Monday, October 10, 2011

Never Too Early

So what's the one thing that's been on my mind since first learning I was pregnant? Education.

Education started with me.

I needed to school myself in taking care of my body to ensure a healthy pregnancy. I took a common sensical approach--if it's bad for you (in other words, if it tastes good), don't eat it.

Once I got that less than fun practice underway, I next learned how to have a baby. Lots of pictures, diagrams, anatomically correct models, and loads of tasteless jokes later, I wasn't what one would call ready, but I knew kind of what to expect.

Then there was the breastfeeding class. Skip ahead to the next one.

The point is, preparing for a baby, for me anyway, was much like preparing for my Masters Comps, except I didn't get three chances with a baby. I only got one shot (anyone else faintly hear Eminem's "Lose Yourself" playing in the background?). I was determined to make it count, and after all was said and done, I'd give myself a B+. ( I totally missed the part in childbirth class about the possibility of the epidural not working.)

Education did not stop with the birth of Jude either. I've gone from learning about baby bathroom habits to learning about clothing sizes to growth percentile charts to , my latest obsession, introduction to solid foods and how to prepare those foods at home (no jar crap for my kid, at least that's my stand for the moment. I've eaten many words since I've become a parent with "pacifier" being the toughest word to chew to date.)

I figure parenting will just be another one of those "continuing ed." courses. There's always something new to learn. Good thing I love school.

All the while I've spent learning how to achieve perfection as a mother (got a looonnnng way to go on that one), I've also dedicated time to Jude's education. Looking for a way to stress yourself to the point of pulling out hair and curling into a fetal position while rocking back and forth? Try comparing different schools' curriculums, tuitions, extra-curricular activities, and classroom/teacher ratios, wait-lists, and that'll do it!

Yep. Jude turned four months old this past Friday, and I've already researched different private schools where he'll start 4-K, driven by them, calculated how much I need to start putting back, picked up the phone and dialed before hanging up after the first ring (for fear someone at the school will discover what everyone else already knows about me--that I'm a weirdo), and mapped out several alternatives of how Jeffrey and I will get him to and from school since both of us commute 30 minutes from our home to work.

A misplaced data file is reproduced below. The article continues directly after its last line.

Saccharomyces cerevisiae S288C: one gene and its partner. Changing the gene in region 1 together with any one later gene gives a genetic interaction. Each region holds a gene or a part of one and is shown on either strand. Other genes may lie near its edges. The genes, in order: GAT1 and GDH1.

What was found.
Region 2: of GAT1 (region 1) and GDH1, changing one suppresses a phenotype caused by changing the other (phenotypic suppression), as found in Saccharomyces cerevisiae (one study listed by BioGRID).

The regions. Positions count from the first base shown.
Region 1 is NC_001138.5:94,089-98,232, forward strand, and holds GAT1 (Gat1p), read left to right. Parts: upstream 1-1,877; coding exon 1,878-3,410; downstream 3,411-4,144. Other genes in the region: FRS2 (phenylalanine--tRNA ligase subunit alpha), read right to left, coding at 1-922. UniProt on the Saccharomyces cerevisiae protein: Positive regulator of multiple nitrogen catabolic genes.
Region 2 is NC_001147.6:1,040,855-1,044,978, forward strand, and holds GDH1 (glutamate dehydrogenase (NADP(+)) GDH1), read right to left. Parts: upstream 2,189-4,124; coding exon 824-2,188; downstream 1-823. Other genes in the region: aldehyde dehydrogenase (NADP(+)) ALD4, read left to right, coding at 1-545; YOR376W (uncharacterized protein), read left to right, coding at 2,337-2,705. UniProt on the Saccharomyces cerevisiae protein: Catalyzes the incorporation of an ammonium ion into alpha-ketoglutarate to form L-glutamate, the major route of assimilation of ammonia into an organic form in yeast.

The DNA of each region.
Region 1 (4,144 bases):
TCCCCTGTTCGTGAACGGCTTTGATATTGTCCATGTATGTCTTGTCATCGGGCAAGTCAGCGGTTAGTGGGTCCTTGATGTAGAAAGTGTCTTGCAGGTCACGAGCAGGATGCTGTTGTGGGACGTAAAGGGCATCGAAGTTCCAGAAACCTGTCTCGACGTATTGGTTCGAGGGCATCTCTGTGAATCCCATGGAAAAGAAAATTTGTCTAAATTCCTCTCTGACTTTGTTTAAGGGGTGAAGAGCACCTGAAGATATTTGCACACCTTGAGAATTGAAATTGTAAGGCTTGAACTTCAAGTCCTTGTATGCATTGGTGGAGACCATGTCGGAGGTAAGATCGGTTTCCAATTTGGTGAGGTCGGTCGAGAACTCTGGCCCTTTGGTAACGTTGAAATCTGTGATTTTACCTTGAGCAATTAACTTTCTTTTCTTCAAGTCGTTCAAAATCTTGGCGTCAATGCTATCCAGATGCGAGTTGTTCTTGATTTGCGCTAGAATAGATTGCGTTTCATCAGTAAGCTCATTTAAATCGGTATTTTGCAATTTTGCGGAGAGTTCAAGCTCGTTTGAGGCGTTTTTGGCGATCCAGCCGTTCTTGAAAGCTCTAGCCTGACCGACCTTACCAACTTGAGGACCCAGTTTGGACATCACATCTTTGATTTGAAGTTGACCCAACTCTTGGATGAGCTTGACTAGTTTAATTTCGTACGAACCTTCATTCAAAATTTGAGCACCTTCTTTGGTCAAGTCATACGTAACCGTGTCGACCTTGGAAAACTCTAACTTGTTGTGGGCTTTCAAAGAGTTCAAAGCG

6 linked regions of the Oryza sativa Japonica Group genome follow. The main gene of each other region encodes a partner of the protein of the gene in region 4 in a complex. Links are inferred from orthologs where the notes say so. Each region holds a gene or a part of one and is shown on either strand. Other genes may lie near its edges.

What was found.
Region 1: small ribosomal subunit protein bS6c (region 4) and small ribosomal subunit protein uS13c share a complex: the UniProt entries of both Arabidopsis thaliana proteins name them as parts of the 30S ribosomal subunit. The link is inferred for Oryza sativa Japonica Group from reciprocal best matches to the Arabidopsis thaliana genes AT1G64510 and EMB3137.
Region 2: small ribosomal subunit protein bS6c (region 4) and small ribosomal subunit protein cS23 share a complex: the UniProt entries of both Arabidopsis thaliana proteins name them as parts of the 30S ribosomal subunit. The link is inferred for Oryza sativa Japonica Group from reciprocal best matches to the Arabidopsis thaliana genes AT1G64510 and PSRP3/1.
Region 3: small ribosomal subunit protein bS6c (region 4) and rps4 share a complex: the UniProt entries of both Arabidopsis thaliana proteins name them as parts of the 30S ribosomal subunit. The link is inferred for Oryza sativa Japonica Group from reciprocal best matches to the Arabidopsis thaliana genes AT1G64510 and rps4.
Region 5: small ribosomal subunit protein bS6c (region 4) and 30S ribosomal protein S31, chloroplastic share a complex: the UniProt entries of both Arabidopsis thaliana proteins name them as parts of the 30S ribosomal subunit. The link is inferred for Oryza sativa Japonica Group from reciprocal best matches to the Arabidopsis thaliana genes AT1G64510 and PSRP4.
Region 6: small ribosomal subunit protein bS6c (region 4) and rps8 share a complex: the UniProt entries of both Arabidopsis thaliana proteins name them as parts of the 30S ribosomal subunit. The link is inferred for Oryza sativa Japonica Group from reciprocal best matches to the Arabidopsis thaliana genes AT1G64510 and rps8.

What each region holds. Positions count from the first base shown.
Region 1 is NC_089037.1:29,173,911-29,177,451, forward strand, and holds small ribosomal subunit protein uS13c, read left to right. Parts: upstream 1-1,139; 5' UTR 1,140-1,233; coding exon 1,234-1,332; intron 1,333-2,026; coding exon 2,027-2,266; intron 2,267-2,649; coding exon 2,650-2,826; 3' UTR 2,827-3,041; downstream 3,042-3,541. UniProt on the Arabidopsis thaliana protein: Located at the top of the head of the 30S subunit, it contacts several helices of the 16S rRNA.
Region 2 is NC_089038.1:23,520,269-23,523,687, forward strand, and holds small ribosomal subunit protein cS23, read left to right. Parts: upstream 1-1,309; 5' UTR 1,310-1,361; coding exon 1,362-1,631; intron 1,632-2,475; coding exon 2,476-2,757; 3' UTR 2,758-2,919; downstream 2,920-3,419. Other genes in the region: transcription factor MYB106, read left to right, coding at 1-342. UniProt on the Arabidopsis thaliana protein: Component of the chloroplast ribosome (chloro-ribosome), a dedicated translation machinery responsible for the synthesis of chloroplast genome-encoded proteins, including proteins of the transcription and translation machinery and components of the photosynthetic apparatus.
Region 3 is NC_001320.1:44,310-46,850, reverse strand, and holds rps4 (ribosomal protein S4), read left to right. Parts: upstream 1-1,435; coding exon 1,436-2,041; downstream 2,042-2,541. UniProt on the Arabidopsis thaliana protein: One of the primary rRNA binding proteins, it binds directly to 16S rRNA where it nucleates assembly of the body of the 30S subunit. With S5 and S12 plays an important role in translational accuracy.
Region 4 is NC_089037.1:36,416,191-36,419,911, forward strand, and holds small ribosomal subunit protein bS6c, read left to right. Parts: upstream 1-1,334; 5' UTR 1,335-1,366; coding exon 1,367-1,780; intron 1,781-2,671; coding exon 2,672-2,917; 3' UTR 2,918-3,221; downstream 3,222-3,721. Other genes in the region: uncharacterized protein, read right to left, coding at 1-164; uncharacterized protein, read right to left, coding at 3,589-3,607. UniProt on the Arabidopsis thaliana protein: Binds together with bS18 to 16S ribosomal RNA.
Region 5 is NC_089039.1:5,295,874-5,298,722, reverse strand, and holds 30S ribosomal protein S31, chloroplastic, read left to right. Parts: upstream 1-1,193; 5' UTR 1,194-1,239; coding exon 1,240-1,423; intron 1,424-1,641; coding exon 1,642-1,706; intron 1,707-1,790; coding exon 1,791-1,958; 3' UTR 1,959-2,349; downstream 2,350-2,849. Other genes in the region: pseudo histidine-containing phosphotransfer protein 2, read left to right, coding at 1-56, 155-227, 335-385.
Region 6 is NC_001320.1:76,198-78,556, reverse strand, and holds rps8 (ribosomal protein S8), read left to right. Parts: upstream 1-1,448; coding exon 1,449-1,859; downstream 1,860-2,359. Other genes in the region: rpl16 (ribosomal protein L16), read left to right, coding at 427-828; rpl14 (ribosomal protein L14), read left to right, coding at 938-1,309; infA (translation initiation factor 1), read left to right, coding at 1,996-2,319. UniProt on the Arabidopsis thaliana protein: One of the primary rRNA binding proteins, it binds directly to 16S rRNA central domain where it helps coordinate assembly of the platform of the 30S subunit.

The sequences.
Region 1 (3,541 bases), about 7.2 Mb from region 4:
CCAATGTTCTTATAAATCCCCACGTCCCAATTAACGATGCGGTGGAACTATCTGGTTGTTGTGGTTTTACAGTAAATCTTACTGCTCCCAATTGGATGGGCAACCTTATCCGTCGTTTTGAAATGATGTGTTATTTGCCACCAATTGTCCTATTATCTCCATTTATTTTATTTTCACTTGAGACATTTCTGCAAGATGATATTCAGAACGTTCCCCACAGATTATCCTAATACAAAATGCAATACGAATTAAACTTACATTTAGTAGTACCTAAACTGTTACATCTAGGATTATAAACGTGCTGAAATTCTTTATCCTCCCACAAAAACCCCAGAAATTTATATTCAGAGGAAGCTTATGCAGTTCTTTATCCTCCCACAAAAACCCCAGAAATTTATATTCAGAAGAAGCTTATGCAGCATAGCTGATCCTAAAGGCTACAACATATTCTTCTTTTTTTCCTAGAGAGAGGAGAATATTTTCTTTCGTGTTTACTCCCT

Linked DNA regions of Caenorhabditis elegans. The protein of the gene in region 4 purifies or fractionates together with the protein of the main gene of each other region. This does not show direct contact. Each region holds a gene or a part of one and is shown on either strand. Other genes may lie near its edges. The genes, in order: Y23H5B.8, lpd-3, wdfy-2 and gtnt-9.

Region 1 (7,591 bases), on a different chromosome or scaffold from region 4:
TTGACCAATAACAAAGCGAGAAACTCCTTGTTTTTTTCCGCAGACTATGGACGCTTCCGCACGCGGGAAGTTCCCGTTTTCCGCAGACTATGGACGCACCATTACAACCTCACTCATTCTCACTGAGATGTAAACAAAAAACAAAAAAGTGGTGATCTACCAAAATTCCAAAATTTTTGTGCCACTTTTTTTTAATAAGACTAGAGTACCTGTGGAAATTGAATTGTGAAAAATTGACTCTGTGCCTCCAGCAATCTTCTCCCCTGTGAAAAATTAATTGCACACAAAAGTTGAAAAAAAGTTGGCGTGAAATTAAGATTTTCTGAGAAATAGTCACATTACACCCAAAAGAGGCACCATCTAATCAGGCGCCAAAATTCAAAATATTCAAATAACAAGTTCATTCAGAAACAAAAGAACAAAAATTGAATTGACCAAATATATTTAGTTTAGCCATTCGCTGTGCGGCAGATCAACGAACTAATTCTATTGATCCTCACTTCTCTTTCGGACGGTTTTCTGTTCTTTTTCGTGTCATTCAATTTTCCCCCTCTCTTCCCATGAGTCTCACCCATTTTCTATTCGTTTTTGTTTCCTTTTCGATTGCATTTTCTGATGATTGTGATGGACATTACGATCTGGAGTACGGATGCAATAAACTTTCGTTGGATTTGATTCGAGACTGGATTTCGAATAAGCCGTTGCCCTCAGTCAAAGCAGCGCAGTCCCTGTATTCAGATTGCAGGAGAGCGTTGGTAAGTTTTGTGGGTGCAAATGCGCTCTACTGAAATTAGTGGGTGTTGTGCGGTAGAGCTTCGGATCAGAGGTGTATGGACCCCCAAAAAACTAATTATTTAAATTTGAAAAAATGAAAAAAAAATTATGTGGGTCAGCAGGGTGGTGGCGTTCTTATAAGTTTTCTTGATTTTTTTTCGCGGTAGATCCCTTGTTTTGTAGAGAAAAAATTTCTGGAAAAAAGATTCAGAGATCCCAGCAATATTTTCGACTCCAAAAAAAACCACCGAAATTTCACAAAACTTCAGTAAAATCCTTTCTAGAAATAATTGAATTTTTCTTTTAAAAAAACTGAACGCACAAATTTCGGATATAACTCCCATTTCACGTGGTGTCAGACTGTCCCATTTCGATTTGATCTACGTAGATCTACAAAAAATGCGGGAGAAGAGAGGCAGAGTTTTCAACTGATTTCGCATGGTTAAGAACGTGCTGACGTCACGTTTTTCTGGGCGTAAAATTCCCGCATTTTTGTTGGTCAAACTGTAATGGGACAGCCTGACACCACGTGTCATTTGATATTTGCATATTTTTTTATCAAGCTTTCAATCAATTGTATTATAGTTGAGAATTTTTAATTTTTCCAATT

Let me back up and explain. Jeffrey and I live in Canton, MS--a place known for its historical Victorian beauty (although, our home is one of the newer ones--a craftsmen style bungalow built in 1924) and terrible public schools. Given that we stay in Canton (and we do really like the area and love our home even more), Jude will have to attend a private school.

Now, don't get wrong. There's always the possibility he will attend Canton Public Schools. See, these four years before he marches off to elementary are his trial run. During this time, Jeffrey and I monitor Jude's behavior and will take it from there. If Jude acts like a good little boy, we'll send him to private school--no questions asked. However, if he decides to turn into a little terror, he will need the survival training that only Canton Public could offer. Simple enough, and so far, Jude's been a perfect angel, as if he already knows Mama and Daddy's scheme.

Jeffrey and I have already selected a school for him--St. Anthony in Madison. We like the school for several reasons. First, Jude has the opportunity to learn our faith, Catholicism, every day, not just at home but in school as well. Second, St. Anthony takes part in the Whole Schools Initiative--a program through the Mississippi Arts Commission that integrates fine arts across the disciplines. My mother did her doctoral studies on this type of curriculum and serves as a field advisor for Whole Schools. In other words, Jude will have a little piece of family history invested in this sort of learning. Third, the student to teacher ratio is small, which is code for "Hurry up and get him on a wait list."

Anyway, of all the schools in our area, we like this one best. Of course, within four years, things could change. We could end up moving, Jeffrey could leave Holmes and take a job in Madison County School District (which has excellent schools as well), Jude could turn into a delinquent and find himself in Canton Public Schools, or we could have a change of heart about some of the other area private schools.

Of course, what we ultimately want is the best education for our child. Unfortunately, the school we really like as of now is expensive but not entirely impossible for us to send him there. Sacrifices will have to be made, but doesn't that hit at the heart of parenthood?

Every day, I compose a prayer for two things: Jude's education and Jude's future wife. I've long ago accepted (begrudgingly so) that my little boy will one day become a man. If these two things fall into place, maybe he'll turn out o.k.

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